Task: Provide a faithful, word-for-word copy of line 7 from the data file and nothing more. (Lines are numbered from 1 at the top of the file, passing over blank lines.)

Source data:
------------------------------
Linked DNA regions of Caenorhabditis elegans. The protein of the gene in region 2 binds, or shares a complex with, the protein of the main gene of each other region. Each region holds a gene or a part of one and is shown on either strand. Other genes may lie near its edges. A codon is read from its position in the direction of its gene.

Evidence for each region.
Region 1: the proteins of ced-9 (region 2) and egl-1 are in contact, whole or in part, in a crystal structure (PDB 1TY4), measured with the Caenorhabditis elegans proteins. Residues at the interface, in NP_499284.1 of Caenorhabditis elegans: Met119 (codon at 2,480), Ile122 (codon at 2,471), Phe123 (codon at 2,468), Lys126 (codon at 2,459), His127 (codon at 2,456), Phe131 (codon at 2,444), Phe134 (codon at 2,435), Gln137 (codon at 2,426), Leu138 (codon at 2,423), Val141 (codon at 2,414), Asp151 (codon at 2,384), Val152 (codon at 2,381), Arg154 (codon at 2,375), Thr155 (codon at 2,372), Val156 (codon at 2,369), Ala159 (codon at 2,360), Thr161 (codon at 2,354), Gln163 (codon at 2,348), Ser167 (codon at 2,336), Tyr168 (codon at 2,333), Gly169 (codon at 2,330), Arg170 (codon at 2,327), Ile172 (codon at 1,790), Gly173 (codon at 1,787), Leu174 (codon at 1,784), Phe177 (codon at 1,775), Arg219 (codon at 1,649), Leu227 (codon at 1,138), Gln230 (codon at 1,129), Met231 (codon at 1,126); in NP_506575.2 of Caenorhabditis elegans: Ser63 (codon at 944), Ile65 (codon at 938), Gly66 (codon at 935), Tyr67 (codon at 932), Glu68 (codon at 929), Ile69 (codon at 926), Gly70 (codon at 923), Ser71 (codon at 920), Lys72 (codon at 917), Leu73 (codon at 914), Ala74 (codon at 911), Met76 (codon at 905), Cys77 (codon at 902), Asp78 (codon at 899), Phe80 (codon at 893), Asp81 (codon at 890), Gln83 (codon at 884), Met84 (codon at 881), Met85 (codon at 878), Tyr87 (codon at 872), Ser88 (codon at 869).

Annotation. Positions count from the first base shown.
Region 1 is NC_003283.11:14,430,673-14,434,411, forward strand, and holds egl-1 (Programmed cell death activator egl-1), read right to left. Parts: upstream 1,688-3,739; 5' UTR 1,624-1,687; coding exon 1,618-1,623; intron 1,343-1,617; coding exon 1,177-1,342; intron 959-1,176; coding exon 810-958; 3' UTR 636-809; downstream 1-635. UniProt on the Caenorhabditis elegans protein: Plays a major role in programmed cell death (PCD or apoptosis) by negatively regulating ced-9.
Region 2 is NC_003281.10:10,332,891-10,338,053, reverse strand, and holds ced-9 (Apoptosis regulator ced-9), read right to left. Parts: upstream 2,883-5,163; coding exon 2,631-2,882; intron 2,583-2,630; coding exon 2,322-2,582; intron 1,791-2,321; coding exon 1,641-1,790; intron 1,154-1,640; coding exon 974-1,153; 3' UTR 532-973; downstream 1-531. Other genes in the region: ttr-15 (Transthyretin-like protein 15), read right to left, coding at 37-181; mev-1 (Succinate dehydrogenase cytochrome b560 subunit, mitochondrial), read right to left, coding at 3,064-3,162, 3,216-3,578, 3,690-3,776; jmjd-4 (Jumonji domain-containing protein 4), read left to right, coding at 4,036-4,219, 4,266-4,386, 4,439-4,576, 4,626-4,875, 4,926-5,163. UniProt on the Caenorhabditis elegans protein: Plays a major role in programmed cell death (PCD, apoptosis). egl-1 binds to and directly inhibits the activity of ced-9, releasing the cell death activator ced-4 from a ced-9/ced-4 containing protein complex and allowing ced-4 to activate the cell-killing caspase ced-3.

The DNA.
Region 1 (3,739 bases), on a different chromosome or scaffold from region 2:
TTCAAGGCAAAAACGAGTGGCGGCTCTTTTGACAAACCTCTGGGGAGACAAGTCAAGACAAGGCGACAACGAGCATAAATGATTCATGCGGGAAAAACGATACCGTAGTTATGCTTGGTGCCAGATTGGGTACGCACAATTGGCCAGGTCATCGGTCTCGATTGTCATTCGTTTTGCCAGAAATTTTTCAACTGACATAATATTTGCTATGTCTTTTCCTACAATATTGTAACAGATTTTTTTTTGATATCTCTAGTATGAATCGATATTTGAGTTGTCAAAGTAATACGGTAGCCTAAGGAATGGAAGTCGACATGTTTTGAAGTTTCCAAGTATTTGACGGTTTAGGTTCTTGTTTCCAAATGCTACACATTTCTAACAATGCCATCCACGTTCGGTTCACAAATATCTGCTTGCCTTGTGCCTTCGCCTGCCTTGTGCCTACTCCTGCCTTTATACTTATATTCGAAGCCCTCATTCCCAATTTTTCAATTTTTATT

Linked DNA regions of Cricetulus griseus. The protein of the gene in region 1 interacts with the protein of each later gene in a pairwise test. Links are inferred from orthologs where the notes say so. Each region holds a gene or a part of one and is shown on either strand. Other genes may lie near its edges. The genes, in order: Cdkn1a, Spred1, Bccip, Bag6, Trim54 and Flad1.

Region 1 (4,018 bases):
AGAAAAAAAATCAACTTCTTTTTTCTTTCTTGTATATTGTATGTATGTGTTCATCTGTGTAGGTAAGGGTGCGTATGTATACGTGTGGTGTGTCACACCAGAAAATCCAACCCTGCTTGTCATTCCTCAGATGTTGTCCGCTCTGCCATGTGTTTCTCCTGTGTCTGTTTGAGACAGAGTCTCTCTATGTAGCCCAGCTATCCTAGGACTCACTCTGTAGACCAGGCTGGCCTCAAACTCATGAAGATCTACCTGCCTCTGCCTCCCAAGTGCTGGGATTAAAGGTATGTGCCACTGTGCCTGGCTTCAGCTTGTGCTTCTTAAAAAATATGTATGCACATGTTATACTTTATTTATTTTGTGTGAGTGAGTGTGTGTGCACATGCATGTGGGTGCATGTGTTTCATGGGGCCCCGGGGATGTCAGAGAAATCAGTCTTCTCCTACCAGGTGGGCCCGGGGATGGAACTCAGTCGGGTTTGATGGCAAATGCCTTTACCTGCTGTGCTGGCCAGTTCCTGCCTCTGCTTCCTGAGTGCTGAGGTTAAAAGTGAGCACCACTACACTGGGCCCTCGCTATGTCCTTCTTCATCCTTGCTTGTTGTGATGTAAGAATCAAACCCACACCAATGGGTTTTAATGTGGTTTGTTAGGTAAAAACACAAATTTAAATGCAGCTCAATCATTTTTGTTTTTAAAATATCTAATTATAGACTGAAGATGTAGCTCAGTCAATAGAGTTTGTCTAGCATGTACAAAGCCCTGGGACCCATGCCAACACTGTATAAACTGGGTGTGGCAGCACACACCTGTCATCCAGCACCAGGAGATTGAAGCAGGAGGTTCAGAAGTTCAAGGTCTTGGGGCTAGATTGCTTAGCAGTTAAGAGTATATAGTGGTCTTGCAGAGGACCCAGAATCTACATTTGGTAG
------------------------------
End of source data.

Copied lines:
The DNA.